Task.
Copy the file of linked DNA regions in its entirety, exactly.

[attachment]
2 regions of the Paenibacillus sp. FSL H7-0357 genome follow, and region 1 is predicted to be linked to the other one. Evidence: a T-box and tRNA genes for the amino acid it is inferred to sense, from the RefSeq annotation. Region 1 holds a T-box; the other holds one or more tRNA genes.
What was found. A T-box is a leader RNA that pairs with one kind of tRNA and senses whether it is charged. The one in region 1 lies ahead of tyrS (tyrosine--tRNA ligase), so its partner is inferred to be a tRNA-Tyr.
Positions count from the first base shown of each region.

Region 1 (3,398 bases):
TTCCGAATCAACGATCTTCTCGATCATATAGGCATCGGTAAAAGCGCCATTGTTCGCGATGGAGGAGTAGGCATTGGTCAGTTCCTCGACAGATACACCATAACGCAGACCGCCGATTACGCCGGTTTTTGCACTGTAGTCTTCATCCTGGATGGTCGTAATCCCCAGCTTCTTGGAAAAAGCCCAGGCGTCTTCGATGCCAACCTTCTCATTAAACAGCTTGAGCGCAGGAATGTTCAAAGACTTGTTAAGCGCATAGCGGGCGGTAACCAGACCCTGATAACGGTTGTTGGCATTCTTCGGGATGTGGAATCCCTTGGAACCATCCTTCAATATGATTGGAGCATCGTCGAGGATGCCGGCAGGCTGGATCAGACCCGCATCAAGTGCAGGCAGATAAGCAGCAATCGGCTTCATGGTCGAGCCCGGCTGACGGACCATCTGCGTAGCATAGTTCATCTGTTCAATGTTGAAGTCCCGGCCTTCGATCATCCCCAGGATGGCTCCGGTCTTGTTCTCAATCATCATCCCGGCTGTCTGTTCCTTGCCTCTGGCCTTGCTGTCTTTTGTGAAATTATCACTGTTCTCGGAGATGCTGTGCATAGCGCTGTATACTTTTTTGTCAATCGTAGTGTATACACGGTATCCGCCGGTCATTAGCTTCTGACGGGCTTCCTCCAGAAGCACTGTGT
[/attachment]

2 regions of the Paenibacillus sp. FSL H7-0357 genome follow, and region 1 is predicted to be linked to the other one. Evidence: a T-box and tRNA genes for the amino acid it is inferred to sense, from the RefSeq annotation. Region 1 holds a T-box; the other holds one or more tRNA genes.
What was found. A T-box is a leader RNA that pairs with one kind of tRNA and senses whether it is charged. The one in region 1 lies ahead of tyrS (tyrosine--tRNA ligase), so its partner is inferred to be a tRNA-Tyr.
Positions count from the first base shown of each region.

Region 1 (3,398 bases):
TTCCGAATCAACGATCTTCTCGATCATATAGGCATCGGTAAAAGCGCCATTGTTCGCGATGGAGGAGTAGGCATTGGTCAGTTCCTCGACAGATACACCATAACGCAGACCGCCGATTACGCCGGTTTTTGCACTGTAGTCTTCATCCTGGATGGTCGTAATCCCCAGCTTCTTGGAAAAAGCCCAGGCGTCTTCGATGCCAACCTTCTCATTAAACAGCTTGAGCGCAGGAATGTTCAAAGACTTGTTAAGCGCATAGCGGGCGGTAACCAGACCCTGATAACGGTTGTTGGCATTCTTCGGGATGTGGAATCCCTTGGAACCATCCTTCAATATGATTGGAGCATCGTCGAGGATGCCGGCAGGCTGGATCAGACCCGCATCAAGTGCAGGCAGATAAGCAGCAATCGGCTTCATGGTCGAGCCCGGCTGACGGACCATCTGCGTAGCATAGTTCATCTGTTCAATGTTGAAGTCCCGGCCTTCGATCATCCCCAGGATGGCTCCGGTCTTGTTCTCAATCATCATCCCGGCTGTCTGTTCCTTGCCTCTGGCCTTGCTGTCTTTTGTGAAATTATCACTGTTCTCGGAGATGCTGTGCATAGCGCTGTATACTTTTTTGTCAATCGTAGTGTATACACGGTATCCGCCGGTCATTAGCTTCTGACGGGCTTCCTCCAGAAGCACTGTGT